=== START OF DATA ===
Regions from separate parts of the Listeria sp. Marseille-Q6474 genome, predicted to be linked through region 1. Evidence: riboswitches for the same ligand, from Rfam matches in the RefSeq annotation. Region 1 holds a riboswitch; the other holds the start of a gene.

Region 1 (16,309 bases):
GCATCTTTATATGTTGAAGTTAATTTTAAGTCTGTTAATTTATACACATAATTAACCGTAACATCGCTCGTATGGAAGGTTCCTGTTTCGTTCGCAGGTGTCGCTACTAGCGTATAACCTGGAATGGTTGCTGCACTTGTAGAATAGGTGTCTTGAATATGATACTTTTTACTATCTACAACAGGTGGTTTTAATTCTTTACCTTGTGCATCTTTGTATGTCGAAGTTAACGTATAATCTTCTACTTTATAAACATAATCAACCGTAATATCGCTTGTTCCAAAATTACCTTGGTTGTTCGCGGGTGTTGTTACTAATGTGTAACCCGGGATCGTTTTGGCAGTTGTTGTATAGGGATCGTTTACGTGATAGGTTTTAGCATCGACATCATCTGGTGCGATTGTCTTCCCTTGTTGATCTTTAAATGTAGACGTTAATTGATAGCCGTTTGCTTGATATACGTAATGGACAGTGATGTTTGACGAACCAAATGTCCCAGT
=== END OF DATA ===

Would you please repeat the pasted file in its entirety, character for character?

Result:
Regions from separate parts of the Listeria sp. Marseille-Q6474 genome, predicted to be linked through region 1. Evidence: riboswitches for the same ligand, from Rfam matches in the RefSeq annotation. Region 1 holds a riboswitch; the other holds the start of a gene.

Region 1 (16,309 bases):
GCATCTTTATATGTTGAAGTTAATTTTAAGTCTGTTAATTTATACACATAATTAACCGTAACATCGCTCGTATGGAAGGTTCCTGTTTCGTTCGCAGGTGTCGCTACTAGCGTATAACCTGGAATGGTTGCTGCACTTGTAGAATAGGTGTCTTGAATATGATACTTTTTACTATCTACAACAGGTGGTTTTAATTCTTTACCTTGTGCATCTTTGTATGTCGAAGTTAACGTATAATCTTCTACTTTATAAACATAATCAACCGTAATATCGCTTGTTCCAAAATTACCTTGGTTGTTCGCGGGTGTTGTTACTAATGTGTAACCCGGGATCGTTTTGGCAGTTGTTGTATAGGGATCGTTTACGTGATAGGTTTTAGCATCGACATCATCTGGTGCGATTGTCTTCCCTTGTTGATCTTTAAATGTAGACGTTAATTGATAGCCGTTTGCTTGATATACGTAATGGACAGTGATGTTTGACGAACCAAATGTCCCAGT